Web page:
Trade, Transportation, and Utilities employment was up by 600 jobs (0.1 percent) in May. Wholesale Trade added 700 jobs (0.5 percent), and Transportation, Warehousing, and Utilities added 600 (0.6 percent) which buttressed the supersector against the loss of 700 jobs (0.2 percent) in Retail Trade. Over the year Trade, Transportation, and Utilities lost 4,388 jobs (0.8 percent), the largest numerical job loss of any supersector in the state. The declines were driven by steep declines in Retail Trade employment as the sector shed 3,429 jobs (1.1 percent) on the year. Over-the-year Retail employment growth moved into the red in February and has declined in every month since.


Information employers added 100 jobs (0.2 percent) in May. It was the first over-the-month job growth in 2019 for the struggling supersector. Annually Information employment was down by 1,551 or 3.2 percent. It was the largest proportional over-the-year job loss of any supersector in the state.

Financial Activities

The Financial Activities supersector lost 500 jobs (0.3 percent) in May. Real Estate and Rental and Leasing employment was up by 100 (0.3 percent), but those gains were completely erased by the loss of 600 jobs (0.4 percent) in the larger Finance and Insurance component sector. On the year the supersector added 828 jobs (0.5 percent), with much of that growth coming via Finance and Insurance (up 795 jobs or 0.5 percent) and much of that growth coming from Insurance Carriers (up 1,007 or 2.5 percent). The Real Estate and Rental and Leasing component added 33 jobs or 0.1 percent.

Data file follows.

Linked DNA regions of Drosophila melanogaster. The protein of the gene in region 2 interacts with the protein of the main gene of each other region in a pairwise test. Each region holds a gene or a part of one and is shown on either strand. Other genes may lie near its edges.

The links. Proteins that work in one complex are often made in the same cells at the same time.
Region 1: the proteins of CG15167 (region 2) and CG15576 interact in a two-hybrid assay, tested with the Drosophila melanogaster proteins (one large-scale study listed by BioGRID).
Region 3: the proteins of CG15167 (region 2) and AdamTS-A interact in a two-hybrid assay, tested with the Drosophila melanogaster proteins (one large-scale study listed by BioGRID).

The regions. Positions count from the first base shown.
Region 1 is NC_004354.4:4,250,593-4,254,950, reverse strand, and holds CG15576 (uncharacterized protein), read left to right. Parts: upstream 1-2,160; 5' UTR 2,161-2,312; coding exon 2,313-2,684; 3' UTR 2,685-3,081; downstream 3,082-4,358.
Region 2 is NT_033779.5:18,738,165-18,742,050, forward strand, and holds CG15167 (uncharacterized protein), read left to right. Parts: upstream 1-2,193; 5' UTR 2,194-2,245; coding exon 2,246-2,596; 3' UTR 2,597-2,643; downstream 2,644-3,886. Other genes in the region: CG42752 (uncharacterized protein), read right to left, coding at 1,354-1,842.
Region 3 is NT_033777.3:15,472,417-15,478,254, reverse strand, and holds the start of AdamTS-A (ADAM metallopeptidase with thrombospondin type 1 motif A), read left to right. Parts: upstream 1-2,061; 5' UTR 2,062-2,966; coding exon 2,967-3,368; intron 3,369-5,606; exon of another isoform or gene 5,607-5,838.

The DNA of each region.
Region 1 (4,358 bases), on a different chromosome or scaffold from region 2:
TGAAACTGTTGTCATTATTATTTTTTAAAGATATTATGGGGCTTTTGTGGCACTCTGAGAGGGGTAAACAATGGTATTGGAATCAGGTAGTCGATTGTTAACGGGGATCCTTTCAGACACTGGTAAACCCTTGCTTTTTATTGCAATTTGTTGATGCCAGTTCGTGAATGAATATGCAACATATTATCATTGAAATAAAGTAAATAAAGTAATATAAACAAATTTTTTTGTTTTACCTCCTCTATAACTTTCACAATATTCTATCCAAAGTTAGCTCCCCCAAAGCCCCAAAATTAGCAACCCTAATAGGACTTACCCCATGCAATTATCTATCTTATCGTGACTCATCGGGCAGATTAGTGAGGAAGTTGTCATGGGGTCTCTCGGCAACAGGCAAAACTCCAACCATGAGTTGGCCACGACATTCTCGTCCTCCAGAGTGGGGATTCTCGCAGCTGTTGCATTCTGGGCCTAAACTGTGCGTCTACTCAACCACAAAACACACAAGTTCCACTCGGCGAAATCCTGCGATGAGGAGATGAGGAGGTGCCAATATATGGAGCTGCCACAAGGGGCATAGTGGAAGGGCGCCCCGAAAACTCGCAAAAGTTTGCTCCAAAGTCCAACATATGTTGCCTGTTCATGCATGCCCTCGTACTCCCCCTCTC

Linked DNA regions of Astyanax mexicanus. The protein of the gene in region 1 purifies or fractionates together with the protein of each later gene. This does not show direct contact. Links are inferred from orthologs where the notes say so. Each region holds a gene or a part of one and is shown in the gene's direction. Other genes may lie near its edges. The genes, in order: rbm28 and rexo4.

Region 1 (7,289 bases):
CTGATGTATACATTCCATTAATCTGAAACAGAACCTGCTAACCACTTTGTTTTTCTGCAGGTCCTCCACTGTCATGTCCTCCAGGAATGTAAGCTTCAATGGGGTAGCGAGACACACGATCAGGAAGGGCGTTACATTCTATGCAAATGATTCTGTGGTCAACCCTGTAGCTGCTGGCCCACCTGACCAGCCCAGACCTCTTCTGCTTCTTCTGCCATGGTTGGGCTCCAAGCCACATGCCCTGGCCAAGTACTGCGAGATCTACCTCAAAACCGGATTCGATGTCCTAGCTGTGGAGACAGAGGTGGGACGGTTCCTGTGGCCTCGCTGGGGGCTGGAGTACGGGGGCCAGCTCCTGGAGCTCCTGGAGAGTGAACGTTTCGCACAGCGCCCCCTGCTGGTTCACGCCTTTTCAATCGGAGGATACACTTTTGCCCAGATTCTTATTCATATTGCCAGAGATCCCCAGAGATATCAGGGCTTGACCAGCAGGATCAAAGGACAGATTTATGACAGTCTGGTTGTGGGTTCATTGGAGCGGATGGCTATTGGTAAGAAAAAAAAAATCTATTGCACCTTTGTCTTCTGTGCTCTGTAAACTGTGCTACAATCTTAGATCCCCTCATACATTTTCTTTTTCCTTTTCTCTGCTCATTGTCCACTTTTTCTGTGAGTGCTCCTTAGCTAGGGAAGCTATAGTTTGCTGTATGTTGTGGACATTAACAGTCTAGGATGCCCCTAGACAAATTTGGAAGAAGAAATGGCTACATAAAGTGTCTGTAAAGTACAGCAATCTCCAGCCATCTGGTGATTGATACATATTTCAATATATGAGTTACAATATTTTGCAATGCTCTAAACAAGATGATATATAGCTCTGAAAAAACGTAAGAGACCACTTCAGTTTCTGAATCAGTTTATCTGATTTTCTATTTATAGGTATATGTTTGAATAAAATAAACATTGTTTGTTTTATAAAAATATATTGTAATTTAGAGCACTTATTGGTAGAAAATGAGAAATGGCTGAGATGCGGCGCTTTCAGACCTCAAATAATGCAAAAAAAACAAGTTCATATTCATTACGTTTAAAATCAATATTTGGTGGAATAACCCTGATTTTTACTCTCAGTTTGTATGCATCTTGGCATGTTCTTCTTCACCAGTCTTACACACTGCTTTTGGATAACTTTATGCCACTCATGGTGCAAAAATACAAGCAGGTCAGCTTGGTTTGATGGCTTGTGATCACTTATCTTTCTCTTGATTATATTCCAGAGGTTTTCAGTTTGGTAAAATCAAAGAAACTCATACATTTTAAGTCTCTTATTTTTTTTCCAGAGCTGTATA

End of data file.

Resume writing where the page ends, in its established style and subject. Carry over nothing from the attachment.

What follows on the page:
Professional and Business Services

Professional and Business Services employment was up by 1,800 (0.5 percent) in May, after declining by 400 jobs in April. May’s increase was driven entirely by growth in Professional, Scientific, and Technical Services, which added 2,900 jobs (1.8 percent) while the other two component sectors, Management of Companies and Enterprises and Administrative and Support and Waste Management and Remediation Services, combined to lose 1,100 jobs, down 0.2 and 0.7 percent, respectively. Annually the supersector added 1,083 jobs (0.3 percent). As was the case over the month, Professional, Scientific, and Technical Services provided most of the gains, adding 4,105 jobs (2.5 percent). Management of Companies added 995 jobs (1.2 percent), while Administrative and Support and Waste Management and Remediation Services lost 4,017 jobs (2.9 percent) partly from the loss of 6,965 (11.6 percent) in Employment Services, which is sometimes considered a leading indicator of the larger labor market’s health.

Educational and Health Services